1. The signatories are all members of the U.S. National Academy of Sciences but are not speaking on its behalf.
2. Signatory affiliations are available as supporting material here.

A Storm in a Teacup in the Sunday Telegraph

As the sparseness of this blog indicates, I’ve been watching the climate policy debate from a distance, lately. (There is no debate about the science.) But I was dragged into it over the weekend by a shoddy bit of reporting in the Sunday Telegraph (UK) — which reminds me yet again why it’s probably best to maintain my silence.

Late last week I received an e-mail from a young man named Richard Gray, who was seeking information about an article I wrote for Climbing magazine a long time ago, in 2001. Innocently, I responded. At his request, I sent him a copy of the text and a minor correction that appeared in the subsequent issue of the magazine (see the previous post on this blog) and agreed to an interview by phone.

Mr. Gray is a “science correspondent” for his newspaper. Unfortunately, the article he proceeded to write, “UN climate change panel based claims on student dissertation and magazine article,” indicates that he failed to understand a simple table in a report by this UN panel, the Intergovernmental Panel on Climate Change, or IPCC. One would prefer to believe that he doesn’t understand the science, but it appears to be something more basic than that: he seems to have difficulty with simple reading comprehension — unless, of course, his true purpose was to misrepresent the report. Furthermore, he manufactured a quote for his article that supposedly came from my mouth. I’m afraid that it did not.

And now his article is creating a stir in both the blogosphere and the more traditional news media. Stories are cropping up in India and New Zealand. Rajendra Pachauri, the Chairman of the IPCC, is being asked questions about it. Even I am getting requests for my point of view (“POV” in journalist jargon). One news outlet is proposing to drive for five hours to interview me in front of a camera.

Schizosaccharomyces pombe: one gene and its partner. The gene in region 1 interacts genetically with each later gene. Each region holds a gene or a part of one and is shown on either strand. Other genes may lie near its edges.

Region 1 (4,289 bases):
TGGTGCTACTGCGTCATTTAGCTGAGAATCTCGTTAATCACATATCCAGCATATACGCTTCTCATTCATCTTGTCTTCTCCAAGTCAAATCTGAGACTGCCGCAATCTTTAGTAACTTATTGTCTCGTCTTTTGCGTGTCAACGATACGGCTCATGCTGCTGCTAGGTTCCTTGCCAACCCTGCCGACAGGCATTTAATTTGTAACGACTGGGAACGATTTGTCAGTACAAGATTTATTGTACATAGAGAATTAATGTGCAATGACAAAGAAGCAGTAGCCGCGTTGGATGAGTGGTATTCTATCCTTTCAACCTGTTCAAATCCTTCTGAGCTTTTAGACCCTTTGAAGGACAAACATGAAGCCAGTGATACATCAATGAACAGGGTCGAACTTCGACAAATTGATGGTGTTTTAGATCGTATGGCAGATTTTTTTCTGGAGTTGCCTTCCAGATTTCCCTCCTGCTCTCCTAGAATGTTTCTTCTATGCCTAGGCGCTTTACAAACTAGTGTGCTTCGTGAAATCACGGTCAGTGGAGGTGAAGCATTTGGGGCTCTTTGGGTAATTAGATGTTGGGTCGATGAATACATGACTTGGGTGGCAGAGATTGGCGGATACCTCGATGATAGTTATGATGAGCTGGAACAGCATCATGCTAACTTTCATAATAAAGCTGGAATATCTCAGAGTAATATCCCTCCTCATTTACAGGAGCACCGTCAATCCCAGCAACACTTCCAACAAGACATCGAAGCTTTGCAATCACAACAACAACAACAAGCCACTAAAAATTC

… But wait a minute. There is no actual story here. Mr. Gray made it up. These Johnny-come-latelys are writing a story about his story, and they haven’t bothered to check on its veracity. Now, any comment about his story is simply a POV, and all POVs are equal. (“[A]n effort should be made to broadcast the different points-of-view in any debate/development,” one journalist assures me.) The next round will bring stories about their stories about his story and produce yet more POVs even farther removed from the facts. Does it matter if a POV is based on false reasoning or conscious ideological blindness? Apparently not. And what if the trigger for the entire fantasy was based on the same?

Thus do global warming deniers dupe the media, and this is why they will always have an upper hand in the fictional “global warming debate.” It’s not a debate; it’s a public relations war. Continue reading

Canaries in a Coal Mine

This article appeared in Climbing, No. 208, on December 15, 2001. The magazine did a great job producing it; there were some excellent photos. I recommend getting a hold of a copy if you can … or maybe they’ll post it on their site … ?